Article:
Arizona residents may wonder how filing for bankruptcy may affect a later refinance of an existing mortgage. It is important for a homeowner to understand the potential implications of filing for Chapter 13 bankruptcy before going through the process. One of the main reasons for a person to refinance a mortgage is to reduce monthly payments, which can make additional funds available to pay down the bankruptcy debt faster. However, reduced payments often go hand-in-hand with a lower interest rate, and banks may hesitate to offer a low interest rate to someone who has recently filed for bankruptcy.
In addition, a person cannot receive a loan from the Federal Housing Administration within one year of filing for bankruptcy. After one year has passed, the homeowner must produce evidence of compliance with the terms of the bankruptcy payment plan. Then, the judge must give the person permission to obtain a mortgage even when refinancing an existing loan. For those who do not qualify for FHA loans, banks will typically not grant a mortgage for two years after the bankruptcy is discharged or four years after it is dismissed.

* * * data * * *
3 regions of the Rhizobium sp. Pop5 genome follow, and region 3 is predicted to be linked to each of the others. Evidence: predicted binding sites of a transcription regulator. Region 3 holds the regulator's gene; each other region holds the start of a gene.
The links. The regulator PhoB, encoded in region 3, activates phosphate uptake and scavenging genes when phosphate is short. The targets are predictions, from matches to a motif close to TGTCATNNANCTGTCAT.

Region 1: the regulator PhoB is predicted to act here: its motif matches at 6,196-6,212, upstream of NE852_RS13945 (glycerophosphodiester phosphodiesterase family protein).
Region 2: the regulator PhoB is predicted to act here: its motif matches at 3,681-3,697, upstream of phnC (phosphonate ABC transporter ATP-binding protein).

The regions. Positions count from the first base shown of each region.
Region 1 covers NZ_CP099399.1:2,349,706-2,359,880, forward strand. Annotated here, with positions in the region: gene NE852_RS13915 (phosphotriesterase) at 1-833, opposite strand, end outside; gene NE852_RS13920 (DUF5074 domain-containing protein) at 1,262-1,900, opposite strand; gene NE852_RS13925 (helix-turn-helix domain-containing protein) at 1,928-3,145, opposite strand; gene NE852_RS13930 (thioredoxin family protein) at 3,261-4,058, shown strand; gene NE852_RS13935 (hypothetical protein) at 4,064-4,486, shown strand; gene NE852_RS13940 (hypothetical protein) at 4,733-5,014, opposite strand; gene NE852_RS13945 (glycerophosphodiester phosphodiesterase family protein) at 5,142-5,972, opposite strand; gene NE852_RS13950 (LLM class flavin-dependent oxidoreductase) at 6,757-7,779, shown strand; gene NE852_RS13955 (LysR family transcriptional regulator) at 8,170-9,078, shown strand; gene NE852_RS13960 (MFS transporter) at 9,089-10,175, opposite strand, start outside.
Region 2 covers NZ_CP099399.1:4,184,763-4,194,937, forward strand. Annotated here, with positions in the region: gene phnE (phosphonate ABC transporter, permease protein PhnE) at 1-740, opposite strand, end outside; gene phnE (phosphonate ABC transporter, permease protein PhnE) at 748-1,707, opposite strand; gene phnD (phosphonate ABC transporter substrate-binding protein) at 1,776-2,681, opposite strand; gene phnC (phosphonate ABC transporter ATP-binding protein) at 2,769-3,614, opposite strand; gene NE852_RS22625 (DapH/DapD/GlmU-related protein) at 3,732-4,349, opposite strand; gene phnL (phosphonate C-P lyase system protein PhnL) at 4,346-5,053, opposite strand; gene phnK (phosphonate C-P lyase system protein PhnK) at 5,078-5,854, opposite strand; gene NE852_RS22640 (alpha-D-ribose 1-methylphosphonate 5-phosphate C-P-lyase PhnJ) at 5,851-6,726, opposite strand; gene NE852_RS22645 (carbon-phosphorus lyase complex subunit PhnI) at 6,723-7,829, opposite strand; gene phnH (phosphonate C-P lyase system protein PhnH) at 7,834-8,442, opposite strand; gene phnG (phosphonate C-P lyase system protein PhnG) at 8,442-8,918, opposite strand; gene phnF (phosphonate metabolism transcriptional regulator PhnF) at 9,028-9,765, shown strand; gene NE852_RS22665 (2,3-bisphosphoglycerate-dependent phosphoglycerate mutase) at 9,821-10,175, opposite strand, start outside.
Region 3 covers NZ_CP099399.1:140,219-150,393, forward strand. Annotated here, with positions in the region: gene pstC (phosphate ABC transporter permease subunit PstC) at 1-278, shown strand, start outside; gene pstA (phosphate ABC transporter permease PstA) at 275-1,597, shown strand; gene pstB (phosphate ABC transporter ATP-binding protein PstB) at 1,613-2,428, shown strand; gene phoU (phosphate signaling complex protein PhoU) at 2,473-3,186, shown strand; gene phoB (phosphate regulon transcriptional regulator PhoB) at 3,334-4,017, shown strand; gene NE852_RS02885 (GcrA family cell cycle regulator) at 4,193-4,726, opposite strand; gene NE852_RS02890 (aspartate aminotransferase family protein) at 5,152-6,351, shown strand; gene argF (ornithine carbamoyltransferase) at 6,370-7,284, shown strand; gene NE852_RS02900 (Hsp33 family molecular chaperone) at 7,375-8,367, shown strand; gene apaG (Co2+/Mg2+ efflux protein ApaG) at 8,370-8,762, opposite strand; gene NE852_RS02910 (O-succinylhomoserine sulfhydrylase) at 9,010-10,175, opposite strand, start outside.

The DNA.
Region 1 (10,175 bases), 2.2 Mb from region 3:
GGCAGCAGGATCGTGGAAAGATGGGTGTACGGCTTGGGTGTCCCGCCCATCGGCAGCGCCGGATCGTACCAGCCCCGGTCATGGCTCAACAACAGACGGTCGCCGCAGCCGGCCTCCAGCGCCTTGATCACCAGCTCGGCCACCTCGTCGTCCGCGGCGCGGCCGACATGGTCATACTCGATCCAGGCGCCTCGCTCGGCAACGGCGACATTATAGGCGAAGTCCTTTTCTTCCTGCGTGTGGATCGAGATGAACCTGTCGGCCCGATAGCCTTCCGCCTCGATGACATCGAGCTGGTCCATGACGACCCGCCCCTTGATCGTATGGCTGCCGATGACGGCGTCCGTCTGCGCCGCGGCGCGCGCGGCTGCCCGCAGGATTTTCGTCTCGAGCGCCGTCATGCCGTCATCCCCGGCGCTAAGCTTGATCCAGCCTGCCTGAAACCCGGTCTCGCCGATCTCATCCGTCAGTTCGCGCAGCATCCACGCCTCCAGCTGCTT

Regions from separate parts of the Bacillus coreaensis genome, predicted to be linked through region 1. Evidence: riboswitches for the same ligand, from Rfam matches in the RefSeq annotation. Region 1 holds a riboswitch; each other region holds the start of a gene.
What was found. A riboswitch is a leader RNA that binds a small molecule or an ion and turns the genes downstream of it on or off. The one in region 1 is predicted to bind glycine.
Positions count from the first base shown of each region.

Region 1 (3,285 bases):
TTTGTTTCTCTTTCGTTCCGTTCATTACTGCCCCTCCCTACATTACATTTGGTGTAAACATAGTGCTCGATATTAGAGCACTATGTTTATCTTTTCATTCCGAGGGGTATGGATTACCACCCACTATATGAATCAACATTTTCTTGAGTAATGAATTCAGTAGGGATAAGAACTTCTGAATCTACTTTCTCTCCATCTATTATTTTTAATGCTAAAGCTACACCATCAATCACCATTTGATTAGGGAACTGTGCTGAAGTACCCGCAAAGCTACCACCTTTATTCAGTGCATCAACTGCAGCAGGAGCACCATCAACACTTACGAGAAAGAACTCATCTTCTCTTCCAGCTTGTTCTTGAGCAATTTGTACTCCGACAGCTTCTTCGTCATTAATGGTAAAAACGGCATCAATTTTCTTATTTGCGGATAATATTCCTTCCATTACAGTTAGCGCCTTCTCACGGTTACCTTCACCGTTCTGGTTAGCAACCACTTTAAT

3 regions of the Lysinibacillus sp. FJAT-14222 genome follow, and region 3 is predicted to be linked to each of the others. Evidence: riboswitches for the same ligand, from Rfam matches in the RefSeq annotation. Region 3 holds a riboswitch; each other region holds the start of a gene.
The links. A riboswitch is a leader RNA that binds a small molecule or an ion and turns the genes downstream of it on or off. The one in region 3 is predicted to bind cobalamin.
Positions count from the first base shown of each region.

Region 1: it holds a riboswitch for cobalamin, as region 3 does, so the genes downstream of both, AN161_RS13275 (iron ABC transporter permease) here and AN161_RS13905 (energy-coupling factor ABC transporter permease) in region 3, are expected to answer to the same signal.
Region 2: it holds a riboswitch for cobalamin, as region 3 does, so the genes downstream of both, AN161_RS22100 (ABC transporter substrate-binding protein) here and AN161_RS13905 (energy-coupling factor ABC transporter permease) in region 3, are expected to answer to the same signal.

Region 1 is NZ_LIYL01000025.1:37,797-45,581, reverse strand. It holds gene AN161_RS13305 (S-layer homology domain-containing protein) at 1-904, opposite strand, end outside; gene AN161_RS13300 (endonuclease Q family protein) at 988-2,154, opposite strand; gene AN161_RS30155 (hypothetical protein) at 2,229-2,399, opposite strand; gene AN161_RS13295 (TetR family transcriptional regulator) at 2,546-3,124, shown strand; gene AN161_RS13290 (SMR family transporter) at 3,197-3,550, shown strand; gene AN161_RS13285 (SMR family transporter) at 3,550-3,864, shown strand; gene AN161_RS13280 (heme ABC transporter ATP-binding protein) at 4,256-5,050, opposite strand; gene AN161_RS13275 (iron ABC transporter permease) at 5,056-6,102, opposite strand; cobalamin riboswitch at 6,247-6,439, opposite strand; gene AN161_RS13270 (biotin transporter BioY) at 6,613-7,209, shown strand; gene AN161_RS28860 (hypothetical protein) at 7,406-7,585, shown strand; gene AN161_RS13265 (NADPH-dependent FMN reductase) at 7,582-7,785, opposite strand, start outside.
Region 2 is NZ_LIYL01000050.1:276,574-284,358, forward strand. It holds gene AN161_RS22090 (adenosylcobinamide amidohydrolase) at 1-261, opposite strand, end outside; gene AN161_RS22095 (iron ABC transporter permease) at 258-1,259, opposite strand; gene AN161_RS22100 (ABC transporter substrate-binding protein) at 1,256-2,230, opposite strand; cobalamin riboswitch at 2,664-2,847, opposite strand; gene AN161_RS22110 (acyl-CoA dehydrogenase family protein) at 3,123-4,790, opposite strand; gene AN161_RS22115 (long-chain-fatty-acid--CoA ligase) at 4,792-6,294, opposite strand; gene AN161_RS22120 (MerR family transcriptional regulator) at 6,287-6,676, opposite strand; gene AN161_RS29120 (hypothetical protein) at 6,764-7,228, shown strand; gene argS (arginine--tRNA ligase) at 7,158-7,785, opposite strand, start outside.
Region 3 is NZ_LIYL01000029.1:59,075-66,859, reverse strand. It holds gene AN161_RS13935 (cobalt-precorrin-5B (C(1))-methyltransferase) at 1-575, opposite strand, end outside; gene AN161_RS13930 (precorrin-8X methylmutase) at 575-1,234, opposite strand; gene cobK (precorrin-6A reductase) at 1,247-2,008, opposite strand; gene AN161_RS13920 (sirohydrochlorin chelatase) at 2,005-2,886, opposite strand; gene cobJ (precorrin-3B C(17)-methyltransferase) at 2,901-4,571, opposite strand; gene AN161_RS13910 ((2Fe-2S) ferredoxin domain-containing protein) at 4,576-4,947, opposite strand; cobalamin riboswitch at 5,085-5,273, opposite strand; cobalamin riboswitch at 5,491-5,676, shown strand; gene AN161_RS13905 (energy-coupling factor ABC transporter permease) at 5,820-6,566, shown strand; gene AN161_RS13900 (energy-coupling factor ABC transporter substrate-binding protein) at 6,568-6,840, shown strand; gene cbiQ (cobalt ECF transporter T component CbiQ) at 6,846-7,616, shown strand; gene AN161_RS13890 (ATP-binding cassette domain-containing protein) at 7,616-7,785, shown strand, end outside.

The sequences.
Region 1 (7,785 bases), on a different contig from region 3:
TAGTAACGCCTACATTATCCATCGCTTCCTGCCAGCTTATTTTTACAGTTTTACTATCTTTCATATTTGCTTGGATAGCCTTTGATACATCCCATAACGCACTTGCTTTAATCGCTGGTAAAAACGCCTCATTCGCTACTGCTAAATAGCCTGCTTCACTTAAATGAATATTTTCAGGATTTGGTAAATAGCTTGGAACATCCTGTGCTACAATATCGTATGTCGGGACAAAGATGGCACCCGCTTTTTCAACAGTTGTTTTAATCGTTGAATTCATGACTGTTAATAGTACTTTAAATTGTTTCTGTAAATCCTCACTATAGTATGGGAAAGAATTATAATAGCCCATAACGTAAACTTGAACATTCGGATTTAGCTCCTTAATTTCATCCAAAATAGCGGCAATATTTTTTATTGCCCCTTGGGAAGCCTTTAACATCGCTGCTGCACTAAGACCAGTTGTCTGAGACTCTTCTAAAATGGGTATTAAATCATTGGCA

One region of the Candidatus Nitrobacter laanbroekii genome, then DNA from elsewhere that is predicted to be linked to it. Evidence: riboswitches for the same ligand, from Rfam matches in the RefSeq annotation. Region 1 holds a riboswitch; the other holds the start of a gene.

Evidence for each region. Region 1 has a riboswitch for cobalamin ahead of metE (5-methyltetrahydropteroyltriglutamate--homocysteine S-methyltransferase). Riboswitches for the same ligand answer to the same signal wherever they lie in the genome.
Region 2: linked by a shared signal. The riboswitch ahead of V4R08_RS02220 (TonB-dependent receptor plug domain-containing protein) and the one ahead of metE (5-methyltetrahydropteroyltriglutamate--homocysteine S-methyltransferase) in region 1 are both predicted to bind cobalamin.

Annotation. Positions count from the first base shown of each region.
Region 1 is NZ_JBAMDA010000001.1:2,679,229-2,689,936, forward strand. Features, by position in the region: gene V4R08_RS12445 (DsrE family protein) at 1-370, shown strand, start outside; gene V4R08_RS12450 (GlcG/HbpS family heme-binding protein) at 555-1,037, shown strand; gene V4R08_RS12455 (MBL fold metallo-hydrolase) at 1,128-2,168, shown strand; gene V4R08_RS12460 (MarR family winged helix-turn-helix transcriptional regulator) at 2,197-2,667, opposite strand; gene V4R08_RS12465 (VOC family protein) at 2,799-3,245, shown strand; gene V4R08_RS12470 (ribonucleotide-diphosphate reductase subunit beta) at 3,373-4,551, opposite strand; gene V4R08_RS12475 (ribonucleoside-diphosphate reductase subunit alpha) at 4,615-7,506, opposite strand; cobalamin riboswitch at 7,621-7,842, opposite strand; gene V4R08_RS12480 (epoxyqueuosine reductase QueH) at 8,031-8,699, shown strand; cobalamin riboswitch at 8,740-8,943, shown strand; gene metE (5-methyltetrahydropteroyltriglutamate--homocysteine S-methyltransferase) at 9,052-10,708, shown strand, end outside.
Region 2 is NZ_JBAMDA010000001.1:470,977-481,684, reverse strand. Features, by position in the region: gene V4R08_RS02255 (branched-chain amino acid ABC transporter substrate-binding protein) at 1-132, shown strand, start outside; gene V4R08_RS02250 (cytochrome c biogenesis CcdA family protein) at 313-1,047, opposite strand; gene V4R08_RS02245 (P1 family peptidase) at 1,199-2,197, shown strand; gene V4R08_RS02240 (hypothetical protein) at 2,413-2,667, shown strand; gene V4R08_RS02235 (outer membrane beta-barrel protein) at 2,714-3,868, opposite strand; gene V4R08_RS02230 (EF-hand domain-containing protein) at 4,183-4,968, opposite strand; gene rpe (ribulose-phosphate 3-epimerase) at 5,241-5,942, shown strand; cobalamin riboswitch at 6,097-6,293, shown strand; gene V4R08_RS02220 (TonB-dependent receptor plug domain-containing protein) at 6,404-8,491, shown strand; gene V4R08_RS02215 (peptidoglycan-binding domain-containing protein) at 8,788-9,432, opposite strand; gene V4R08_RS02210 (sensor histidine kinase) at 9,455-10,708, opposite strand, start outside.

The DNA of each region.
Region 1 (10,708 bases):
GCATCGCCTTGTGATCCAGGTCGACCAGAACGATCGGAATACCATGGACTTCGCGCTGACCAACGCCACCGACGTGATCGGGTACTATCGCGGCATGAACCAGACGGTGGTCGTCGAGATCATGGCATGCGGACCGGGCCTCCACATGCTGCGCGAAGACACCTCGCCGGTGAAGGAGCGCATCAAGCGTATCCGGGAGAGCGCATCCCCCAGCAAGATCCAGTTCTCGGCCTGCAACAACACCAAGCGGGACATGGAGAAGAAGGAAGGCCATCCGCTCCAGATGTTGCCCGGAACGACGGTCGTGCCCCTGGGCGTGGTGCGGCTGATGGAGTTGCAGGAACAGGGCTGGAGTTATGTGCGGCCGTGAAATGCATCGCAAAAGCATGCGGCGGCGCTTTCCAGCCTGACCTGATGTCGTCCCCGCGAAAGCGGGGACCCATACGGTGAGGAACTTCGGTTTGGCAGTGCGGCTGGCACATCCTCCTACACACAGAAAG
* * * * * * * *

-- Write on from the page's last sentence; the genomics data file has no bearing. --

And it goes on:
Those who cannot refinance their existing mortgages may benefit from seeking a modification through the Home Affordable Modification Program. A HAMP modification may be allowed during bankruptcy.
Speaking with a local bankruptcy attorney before making the decision to file may help a person to choose the best option for a given financial situation. An attorney may be able to help advise on the difference between Chapter 7 and Chapter 13 and which could be a better fit. It may also be possible for an attorney to try to negotiate settlements or lower payments on some debts as an alternative to bankruptcy.
Source: FOX Business, "Bankrupt and Looking to Refinance Mortgage", Don Taylor, April 29, 2014